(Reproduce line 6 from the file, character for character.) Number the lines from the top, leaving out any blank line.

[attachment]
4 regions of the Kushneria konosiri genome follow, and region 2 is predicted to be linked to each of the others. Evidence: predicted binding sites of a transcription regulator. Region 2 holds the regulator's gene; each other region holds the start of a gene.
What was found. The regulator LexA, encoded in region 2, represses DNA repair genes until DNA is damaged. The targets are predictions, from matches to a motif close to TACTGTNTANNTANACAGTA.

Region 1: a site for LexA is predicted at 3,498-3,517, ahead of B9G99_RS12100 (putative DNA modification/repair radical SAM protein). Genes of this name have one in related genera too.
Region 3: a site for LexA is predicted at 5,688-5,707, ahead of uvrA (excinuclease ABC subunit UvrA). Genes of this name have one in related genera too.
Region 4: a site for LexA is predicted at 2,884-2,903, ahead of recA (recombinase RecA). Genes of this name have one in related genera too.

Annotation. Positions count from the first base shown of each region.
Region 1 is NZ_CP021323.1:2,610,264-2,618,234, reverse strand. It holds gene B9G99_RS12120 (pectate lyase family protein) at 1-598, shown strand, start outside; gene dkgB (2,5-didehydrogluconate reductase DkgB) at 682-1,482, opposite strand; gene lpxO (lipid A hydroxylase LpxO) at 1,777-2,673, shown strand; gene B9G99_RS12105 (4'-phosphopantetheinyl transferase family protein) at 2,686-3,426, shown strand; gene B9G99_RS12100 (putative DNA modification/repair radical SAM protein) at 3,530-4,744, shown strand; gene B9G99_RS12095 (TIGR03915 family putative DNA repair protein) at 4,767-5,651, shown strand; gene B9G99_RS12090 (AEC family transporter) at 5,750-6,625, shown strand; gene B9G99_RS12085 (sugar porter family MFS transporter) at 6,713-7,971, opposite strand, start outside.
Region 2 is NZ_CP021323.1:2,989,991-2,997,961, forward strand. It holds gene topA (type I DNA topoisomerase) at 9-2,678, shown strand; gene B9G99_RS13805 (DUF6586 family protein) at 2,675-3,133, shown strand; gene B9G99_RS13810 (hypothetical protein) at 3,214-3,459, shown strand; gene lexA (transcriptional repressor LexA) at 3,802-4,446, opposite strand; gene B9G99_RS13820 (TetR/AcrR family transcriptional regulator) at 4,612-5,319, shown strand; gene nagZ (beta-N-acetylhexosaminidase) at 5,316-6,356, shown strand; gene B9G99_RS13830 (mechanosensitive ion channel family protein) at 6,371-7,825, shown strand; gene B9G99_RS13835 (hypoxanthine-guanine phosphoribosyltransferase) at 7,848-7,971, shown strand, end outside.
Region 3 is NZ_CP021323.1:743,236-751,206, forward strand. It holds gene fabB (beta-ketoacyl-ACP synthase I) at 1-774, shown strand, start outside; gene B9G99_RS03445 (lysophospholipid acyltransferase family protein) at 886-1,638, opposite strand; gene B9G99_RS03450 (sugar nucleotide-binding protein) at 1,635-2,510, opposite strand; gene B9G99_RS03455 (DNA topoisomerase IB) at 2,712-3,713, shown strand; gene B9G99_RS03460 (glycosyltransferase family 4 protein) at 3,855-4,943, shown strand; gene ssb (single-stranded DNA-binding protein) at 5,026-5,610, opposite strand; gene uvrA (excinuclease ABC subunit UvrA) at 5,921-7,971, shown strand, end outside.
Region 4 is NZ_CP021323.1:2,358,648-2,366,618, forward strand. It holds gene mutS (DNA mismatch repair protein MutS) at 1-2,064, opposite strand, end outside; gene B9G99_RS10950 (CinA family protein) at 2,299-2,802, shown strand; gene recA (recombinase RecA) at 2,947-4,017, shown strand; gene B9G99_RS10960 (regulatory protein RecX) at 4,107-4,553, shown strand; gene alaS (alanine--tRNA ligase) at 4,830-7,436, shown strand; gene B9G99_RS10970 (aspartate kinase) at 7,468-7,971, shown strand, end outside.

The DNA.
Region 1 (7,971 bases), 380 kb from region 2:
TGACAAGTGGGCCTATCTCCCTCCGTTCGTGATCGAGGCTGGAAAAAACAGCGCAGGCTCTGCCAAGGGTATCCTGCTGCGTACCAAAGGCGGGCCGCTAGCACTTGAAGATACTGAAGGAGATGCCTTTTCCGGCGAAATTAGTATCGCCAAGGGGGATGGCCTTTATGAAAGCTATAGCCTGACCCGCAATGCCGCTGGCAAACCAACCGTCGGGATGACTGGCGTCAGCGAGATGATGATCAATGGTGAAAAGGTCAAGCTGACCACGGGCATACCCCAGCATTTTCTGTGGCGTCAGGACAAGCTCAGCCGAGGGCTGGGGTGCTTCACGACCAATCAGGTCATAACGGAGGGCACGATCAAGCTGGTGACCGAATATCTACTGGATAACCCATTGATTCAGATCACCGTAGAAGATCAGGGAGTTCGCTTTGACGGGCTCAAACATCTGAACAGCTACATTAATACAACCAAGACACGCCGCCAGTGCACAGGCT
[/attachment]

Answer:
Annotation. Positions count from the first base shown of each region.